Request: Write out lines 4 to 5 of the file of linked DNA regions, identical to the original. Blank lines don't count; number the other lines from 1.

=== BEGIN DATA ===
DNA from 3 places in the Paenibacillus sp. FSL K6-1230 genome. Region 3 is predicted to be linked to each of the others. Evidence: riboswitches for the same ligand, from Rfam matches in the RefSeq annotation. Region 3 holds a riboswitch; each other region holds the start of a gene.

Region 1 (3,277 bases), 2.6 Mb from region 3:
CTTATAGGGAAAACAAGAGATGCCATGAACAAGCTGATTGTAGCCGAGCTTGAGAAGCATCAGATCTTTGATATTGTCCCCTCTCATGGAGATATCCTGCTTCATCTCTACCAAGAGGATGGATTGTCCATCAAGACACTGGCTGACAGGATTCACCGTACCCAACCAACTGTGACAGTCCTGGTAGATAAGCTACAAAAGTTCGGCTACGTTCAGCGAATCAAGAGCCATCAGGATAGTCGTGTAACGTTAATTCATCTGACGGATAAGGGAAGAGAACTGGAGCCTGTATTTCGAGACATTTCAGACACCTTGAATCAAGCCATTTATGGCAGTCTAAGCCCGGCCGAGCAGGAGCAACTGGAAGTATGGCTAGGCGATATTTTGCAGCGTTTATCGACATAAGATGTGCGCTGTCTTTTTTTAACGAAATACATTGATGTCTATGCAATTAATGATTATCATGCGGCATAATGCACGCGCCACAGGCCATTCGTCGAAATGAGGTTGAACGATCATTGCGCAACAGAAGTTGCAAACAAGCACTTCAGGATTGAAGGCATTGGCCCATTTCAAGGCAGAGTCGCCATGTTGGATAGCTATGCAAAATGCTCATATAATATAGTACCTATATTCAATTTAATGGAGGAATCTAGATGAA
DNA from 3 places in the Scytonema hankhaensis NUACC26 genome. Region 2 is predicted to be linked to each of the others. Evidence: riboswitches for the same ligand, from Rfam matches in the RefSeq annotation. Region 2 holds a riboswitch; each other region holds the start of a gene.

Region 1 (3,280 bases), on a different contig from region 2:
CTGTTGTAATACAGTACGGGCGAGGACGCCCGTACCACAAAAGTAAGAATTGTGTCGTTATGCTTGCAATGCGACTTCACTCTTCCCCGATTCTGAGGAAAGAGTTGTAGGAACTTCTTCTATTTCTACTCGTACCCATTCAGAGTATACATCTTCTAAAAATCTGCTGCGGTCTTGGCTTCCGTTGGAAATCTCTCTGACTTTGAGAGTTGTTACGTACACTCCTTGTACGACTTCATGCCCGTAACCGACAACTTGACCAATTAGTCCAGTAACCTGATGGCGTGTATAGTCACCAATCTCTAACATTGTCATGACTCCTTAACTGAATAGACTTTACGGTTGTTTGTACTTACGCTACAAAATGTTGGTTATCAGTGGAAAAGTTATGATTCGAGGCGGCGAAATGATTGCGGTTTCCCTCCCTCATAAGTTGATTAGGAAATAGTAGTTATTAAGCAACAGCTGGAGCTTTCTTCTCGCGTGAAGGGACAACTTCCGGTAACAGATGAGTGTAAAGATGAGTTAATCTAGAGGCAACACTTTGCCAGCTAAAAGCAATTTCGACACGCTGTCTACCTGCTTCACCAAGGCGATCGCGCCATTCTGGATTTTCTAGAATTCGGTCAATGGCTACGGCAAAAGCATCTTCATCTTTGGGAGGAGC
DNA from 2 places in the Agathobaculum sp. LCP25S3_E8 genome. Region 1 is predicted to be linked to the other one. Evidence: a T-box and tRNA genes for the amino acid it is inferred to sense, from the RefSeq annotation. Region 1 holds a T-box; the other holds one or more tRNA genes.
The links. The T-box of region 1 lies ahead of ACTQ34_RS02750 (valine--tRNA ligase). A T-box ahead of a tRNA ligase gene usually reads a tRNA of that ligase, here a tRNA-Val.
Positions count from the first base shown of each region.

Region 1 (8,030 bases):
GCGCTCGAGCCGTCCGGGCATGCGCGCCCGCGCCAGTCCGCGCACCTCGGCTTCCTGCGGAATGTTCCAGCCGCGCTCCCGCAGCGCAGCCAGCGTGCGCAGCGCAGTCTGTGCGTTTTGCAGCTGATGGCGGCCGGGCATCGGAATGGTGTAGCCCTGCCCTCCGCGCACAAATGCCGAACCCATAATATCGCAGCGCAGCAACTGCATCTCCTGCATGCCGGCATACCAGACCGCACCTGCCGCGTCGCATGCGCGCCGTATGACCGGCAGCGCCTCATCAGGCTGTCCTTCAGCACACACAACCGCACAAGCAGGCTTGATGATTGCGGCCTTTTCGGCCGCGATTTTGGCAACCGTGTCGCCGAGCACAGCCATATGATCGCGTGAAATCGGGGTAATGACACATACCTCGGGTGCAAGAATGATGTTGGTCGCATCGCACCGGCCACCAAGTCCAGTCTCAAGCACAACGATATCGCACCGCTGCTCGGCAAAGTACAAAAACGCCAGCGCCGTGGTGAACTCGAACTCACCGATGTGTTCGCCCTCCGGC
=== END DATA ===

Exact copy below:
DNA from 3 places in the Scytonema hankhaensis NUACC26 genome. Region 2 is predicted to be linked to each of the others. Evidence: riboswitches for the same ligand, from Rfam matches in the RefSeq annotation. Region 2 holds a riboswitch; each other region holds the start of a gene.

Region 1 (3,280 bases), on a different contig from region 2: